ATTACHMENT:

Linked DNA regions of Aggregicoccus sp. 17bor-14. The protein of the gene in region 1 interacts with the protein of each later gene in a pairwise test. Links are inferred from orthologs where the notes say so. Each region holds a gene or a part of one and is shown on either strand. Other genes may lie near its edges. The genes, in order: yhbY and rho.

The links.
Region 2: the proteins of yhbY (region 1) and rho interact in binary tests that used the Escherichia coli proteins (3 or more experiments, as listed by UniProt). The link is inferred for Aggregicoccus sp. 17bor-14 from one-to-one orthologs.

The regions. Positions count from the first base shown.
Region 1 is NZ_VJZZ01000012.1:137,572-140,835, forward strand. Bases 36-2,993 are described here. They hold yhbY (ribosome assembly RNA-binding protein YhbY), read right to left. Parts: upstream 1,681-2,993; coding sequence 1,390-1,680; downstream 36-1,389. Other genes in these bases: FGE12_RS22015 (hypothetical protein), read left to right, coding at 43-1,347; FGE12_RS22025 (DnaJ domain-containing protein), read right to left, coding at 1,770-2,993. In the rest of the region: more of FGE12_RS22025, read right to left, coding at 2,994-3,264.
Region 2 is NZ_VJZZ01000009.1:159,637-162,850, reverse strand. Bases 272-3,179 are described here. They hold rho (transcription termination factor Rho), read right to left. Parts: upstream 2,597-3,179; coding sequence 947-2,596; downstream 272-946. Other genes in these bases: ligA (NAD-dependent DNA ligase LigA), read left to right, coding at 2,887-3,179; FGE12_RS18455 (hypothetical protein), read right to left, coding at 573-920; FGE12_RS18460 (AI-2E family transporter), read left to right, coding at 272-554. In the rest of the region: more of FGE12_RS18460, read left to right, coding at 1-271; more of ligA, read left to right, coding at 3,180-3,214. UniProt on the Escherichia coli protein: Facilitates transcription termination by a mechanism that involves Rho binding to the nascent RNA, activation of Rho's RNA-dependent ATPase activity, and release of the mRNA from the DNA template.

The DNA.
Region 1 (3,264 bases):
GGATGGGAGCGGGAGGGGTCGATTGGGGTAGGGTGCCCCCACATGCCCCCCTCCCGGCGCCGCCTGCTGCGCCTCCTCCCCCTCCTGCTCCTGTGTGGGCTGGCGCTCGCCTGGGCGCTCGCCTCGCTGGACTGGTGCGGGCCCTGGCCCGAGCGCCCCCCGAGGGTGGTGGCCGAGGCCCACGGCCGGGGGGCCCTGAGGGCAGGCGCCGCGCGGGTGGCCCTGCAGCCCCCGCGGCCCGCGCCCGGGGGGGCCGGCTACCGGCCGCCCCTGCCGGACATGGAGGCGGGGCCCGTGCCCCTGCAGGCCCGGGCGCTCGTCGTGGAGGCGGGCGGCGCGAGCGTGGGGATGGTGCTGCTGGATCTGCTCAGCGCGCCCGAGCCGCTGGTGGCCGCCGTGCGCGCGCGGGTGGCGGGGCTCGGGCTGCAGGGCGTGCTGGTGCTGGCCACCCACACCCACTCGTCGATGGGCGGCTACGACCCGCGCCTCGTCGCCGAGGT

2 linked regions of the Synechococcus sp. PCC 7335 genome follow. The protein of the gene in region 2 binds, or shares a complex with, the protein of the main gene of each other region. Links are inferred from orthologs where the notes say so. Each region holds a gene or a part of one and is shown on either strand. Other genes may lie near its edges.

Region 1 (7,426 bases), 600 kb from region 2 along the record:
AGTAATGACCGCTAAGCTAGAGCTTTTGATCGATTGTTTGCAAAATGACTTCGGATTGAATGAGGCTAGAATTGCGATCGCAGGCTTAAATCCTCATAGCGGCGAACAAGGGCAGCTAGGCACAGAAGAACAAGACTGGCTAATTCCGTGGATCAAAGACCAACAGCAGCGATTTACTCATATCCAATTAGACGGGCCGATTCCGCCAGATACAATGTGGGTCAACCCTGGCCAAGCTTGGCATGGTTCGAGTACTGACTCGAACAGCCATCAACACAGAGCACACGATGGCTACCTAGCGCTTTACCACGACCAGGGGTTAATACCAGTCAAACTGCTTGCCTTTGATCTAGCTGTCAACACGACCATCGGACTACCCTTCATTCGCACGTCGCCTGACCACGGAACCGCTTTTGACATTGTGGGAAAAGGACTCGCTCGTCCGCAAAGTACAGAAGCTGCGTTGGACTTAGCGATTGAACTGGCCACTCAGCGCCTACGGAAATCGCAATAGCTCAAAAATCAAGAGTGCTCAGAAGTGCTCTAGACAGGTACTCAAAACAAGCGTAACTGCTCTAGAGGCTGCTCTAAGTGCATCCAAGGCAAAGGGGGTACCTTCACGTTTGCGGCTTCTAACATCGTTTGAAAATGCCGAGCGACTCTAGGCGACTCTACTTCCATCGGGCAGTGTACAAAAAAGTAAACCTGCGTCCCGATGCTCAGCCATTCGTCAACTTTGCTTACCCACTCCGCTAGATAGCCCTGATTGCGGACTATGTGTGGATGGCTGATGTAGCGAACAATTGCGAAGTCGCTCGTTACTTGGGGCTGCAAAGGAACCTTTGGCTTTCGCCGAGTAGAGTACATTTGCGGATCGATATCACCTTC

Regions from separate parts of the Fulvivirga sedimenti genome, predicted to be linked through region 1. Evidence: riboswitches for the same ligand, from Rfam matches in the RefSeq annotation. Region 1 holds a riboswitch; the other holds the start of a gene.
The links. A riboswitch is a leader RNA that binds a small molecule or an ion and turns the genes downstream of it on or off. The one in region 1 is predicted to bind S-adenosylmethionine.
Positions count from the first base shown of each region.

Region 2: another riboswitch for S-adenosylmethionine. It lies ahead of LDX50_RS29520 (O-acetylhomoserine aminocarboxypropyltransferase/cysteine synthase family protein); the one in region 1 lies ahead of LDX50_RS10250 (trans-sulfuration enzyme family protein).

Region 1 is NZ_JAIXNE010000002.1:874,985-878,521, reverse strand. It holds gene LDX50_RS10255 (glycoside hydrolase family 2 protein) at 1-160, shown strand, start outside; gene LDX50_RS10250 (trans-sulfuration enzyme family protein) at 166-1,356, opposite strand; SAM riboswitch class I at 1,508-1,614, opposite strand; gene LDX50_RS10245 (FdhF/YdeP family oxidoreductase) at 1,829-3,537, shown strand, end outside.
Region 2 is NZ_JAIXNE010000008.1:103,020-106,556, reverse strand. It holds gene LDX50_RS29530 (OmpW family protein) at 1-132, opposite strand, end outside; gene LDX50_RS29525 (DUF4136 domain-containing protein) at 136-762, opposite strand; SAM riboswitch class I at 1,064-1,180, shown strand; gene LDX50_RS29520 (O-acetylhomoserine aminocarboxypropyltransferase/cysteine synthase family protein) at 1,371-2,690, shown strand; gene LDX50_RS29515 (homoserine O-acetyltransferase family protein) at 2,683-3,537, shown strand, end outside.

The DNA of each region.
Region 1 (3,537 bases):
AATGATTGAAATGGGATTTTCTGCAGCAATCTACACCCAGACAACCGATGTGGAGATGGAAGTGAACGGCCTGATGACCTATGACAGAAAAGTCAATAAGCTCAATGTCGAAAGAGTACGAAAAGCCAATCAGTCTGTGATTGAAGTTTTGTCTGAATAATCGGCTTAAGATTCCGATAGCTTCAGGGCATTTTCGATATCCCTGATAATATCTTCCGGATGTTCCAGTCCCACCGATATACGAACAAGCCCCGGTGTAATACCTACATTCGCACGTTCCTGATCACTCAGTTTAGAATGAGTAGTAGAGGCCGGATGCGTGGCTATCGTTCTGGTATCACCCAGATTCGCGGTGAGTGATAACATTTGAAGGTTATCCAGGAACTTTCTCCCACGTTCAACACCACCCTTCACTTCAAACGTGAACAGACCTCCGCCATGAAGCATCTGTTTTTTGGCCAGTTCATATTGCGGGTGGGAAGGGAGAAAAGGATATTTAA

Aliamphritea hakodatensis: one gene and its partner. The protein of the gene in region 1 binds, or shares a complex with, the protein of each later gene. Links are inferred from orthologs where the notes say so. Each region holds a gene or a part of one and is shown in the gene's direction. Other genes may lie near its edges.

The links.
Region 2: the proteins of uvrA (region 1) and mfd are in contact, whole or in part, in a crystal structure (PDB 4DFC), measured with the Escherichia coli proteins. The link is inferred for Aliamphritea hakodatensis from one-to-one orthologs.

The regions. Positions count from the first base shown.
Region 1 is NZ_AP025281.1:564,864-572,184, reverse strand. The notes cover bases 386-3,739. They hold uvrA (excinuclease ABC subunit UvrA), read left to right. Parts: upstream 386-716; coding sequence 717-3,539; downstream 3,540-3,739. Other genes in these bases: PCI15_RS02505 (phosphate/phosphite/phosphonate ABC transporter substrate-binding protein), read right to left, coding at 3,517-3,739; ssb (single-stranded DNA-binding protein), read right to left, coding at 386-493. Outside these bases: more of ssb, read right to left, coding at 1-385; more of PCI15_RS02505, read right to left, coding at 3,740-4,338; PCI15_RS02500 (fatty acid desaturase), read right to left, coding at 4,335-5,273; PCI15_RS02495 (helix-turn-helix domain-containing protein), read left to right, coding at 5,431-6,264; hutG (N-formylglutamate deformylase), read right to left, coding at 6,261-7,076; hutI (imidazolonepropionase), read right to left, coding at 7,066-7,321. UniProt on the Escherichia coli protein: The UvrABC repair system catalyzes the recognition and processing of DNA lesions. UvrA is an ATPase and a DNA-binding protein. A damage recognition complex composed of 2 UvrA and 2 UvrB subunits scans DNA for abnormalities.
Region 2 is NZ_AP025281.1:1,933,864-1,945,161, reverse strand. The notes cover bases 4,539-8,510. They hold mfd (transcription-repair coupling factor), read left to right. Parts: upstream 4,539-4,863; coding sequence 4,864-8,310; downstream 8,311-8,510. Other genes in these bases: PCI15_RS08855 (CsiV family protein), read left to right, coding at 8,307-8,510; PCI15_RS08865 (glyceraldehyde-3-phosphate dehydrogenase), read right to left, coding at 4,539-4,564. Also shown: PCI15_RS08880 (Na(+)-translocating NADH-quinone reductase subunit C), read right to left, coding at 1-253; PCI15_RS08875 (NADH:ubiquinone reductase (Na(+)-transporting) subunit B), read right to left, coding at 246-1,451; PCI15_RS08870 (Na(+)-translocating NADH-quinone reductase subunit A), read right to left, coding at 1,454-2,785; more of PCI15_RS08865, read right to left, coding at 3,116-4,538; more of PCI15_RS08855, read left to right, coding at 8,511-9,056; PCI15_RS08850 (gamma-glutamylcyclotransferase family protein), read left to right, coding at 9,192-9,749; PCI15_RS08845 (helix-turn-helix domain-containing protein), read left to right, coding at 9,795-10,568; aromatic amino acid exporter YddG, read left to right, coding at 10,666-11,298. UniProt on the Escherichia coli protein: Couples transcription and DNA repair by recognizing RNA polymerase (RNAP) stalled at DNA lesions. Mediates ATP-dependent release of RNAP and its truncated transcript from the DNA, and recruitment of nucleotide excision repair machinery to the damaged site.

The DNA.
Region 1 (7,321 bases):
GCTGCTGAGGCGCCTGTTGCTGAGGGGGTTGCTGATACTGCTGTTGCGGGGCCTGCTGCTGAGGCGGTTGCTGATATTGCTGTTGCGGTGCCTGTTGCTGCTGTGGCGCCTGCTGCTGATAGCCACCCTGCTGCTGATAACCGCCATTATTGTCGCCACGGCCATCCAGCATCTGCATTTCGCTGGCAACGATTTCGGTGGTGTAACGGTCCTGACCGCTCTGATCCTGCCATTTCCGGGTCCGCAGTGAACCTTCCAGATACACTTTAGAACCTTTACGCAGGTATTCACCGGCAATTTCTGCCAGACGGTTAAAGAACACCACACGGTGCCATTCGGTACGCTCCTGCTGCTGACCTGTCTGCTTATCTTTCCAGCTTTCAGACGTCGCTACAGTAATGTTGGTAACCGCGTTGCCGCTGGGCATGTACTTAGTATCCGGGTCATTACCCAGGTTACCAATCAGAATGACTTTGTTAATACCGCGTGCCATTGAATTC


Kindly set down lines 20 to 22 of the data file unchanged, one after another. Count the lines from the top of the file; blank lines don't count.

Region 1 (3,537 bases):
AATGATTGAAATGGGATTTTCTGCAGCAATCTACACCCAGACAACCGATGTGGAGATGGAAGTGAACGGCCTGATGACCTATGACAGAAAAGTCAATAAGCTCAATGTCGAAAGAGTACGAAAAGCCAATCAGTCTGTGATTGAAGTTTTGTCTGAATAATCGGCTTAAGATTCCGATAGCTTCAGGGCATTTTCGATATCCCTGATAATATCTTCCGGATGTTCCAGTCCCACCGATATACGAACAAGCCCCGGTGTAATACCTACATTCGCACGTTCCTGATCACTCAGTTTAGAATGAGTAGTAGAGGCCGGATGCGTGGCTATCGTTCTGGTATCACCCAGATTCGCGGTGAGTGATAACATTTGAAGGTTATCCAGGAACTTTCTCCCACGTTCAACACCACCCTTCACTTCAAACGTGAACAGACCTCCGCCATGAAGCATCTGTTTTTTGGCCAGTTCATATTGCGGGTGGGAAGGGAGAAAAGGATATTTAA

Aliamphritea hakodatensis: one gene and its partner. The protein of the gene in region 1 binds, or shares a complex with, the protein of each later gene. Links are inferred from orthologs where the notes say so. Each region holds a gene or a part of one and is shown in the gene's direction. Other genes may lie near its edges.